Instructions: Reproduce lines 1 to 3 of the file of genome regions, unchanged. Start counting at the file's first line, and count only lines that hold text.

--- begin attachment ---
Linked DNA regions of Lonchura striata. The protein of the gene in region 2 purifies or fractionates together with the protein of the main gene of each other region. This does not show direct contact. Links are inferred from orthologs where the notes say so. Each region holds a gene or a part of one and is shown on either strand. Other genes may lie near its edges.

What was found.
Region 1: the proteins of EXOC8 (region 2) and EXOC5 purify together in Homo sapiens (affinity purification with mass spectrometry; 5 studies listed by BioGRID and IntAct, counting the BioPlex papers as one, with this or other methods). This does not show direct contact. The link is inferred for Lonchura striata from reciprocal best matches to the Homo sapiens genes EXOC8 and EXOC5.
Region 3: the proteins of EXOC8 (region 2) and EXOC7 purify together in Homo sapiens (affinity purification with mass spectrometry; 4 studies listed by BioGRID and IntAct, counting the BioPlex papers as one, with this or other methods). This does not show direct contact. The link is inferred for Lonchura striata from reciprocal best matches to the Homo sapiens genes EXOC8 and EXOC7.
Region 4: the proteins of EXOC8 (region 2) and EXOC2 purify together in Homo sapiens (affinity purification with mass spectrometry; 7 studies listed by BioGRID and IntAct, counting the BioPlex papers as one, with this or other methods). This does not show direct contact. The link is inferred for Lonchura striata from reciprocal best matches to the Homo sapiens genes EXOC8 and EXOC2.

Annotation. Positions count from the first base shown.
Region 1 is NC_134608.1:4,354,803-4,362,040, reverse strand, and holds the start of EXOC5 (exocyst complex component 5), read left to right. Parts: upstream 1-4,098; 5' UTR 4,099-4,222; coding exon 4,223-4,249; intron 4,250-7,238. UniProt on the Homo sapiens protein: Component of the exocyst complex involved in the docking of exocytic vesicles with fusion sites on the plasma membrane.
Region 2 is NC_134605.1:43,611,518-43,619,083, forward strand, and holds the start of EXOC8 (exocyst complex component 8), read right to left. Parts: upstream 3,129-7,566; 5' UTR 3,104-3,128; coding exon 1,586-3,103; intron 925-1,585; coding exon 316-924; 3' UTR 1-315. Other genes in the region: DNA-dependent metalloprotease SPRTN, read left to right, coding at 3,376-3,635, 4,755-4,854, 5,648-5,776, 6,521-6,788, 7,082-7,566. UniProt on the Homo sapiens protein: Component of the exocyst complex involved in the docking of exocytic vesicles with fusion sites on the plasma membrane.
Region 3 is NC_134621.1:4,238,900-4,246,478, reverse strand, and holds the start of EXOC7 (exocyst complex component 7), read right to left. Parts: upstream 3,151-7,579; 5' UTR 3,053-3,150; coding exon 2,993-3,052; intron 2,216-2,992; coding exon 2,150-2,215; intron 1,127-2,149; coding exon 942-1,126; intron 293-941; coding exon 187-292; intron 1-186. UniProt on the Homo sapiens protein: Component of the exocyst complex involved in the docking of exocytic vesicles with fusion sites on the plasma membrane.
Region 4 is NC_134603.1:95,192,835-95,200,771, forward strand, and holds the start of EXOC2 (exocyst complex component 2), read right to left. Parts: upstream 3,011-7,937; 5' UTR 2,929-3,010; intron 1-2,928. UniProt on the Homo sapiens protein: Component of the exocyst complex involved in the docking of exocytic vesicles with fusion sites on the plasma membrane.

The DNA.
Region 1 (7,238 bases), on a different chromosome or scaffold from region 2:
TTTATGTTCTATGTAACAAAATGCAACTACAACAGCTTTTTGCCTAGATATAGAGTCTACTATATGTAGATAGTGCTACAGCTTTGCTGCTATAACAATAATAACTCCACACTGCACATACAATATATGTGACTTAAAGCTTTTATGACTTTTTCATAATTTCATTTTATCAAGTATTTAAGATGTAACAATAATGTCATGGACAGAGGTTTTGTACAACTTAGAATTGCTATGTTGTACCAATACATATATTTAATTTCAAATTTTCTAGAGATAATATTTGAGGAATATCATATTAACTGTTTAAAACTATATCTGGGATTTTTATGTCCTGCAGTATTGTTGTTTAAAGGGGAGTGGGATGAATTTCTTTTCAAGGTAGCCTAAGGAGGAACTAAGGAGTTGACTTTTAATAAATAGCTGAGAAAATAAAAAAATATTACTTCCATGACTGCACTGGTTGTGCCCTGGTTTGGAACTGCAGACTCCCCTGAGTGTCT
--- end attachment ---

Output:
Linked DNA regions of Lonchura striata. The protein of the gene in region 2 purifies or fractionates together with the protein of the main gene of each other region. This does not show direct contact. Links are inferred from orthologs where the notes say so. Each region holds a gene or a part of one and is shown on either strand. Other genes may lie near its edges.

What was found.
Region 1: the proteins of EXOC8 (region 2) and EXOC5 purify together in Homo sapiens (affinity purification with mass spectrometry; 5 studies listed by BioGRID and IntAct, counting the BioPlex papers as one, with this or other methods). This does not show direct contact. The link is inferred for Lonchura striata from reciprocal best matches to the Homo sapiens genes EXOC8 and EXOC5.